Type 12 frigate
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- The first Type 12 frigates, designed as convoy escorts, were later named the Whitby class. Six operated in the Royal Navy, with one loaned to the Royal New Zealand Navy, and two built for the Indian Navy.
- The design of the Type 12 Modified (Type 12M) or Rothesay class was optimised towards anti-submarine warfare and fleet escort duties, and fitted with the Sea Cat missile system. Nine were built for the Royal Navy, two for the Royal New Zealand Navy, and three (as the 'President class') for the South African Navy.
- The third class, designed as an all-purpose warship, was known as the Type 12 Improved (Type 12I) or the Leander class. The class was made up of three 'batches'; the main differences between each batch being variations in propulsion machinery and weapons outfit. 26 were built for the Royal Navy, some of which later saw service in the navies of Chile, Ecuador, New Zealand, and Pakistan.
The Type 12 designation is sometimes used to refer to warship classes based on the Type 12 design, but constructed or operated by other naval forces. Some of these are still in service as of 2009:
- The Condell-class frigates of the Chilean Navy. Based on the Leander class, this class consisted of four ships, two purpose-built, and two former Royal Navy Leanders.
- The River-class destroyer escorts of the Royal Australian Navy. Six were constructed: two to the Rothesay design, two to the same design but modified to carry a variable-depth sonar and an Ikara missile system (which was retrofitted to the first two), and two to an Australian-designed Leander variant.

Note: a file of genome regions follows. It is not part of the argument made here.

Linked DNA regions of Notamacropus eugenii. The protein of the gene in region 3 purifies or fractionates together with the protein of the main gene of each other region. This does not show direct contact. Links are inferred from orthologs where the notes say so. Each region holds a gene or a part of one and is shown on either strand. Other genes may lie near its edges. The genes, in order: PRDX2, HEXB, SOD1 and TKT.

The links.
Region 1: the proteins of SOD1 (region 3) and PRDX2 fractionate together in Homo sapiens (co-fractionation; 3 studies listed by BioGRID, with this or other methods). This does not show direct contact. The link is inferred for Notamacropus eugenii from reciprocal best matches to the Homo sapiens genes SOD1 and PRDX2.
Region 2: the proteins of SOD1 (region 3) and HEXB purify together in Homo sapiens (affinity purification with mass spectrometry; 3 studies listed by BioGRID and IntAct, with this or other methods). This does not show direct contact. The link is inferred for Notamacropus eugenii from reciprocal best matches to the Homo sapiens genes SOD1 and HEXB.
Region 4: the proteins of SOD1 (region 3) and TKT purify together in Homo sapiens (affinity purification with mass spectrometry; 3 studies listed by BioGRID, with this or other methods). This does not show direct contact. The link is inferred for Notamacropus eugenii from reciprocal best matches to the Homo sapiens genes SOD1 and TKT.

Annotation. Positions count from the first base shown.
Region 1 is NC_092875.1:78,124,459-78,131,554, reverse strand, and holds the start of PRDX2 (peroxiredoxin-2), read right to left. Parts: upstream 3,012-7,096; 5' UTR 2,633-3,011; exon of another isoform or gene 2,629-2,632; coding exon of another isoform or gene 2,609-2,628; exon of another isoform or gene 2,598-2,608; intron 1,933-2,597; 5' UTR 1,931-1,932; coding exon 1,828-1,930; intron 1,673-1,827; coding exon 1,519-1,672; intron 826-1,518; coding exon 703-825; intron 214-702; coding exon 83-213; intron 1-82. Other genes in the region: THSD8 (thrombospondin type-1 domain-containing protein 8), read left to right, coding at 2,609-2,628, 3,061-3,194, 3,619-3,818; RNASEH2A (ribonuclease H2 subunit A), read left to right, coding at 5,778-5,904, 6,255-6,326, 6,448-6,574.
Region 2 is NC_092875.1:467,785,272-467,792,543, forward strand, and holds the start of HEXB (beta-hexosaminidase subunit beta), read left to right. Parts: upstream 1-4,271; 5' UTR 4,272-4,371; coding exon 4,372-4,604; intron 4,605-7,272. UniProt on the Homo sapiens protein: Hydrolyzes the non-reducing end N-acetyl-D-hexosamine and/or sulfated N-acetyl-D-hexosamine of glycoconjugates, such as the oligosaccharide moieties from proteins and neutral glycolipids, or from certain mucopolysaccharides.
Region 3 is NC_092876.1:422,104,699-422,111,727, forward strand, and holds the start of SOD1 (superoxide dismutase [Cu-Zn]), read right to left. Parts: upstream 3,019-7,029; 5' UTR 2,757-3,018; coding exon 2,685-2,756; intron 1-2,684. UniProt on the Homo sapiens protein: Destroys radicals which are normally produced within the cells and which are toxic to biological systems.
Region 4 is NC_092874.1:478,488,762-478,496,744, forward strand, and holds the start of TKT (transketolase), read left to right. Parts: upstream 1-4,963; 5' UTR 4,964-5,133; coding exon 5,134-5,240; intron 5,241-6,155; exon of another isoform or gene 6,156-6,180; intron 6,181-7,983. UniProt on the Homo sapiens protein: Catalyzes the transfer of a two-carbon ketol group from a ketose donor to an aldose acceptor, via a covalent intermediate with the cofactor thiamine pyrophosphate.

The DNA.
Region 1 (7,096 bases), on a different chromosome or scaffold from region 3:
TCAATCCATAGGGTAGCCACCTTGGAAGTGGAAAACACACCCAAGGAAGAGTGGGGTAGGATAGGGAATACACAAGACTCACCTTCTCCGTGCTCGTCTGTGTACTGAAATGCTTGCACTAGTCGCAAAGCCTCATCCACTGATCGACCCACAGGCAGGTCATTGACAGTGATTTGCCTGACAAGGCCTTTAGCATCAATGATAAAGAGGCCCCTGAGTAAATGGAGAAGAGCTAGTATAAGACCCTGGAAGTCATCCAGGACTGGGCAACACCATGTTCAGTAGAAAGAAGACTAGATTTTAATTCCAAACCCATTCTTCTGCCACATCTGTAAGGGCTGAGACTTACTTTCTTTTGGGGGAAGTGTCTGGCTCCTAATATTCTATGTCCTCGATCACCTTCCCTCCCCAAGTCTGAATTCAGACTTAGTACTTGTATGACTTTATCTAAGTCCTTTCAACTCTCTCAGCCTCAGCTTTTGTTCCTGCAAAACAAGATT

- The Nilgiri-class frigates of the Indian Navy. Six were constructed to an updated design based on the Leanders.
- The Godavari and Brahmaputra-class frigates of the Indian Navy. An enlarged Nilgiri design was used as the basis for six ships (three of each class), with the weapons outfit the main difference between them.
- The Van Speijk-class frigates of the Royal Netherlands Navy. Based on the Leander design but with Dutch radars, six ships were built. All six were later transferred to the Indonesian Navy and become "Ahmad Yani" Class Frigate. All of them are renamed with Indonesian National Heroes.
- Jeremy, John C. (2005). "Australian shipbuilding and the impact of World War II". In Stevens, David & Reeve, John. The Navy and the Nation: the influence of the Navy on modern Australia. Crows Nest, NSW: Allen & Unwin. pp. 196–8. ISBN 1-74114-200-8. OCLC 67872922.
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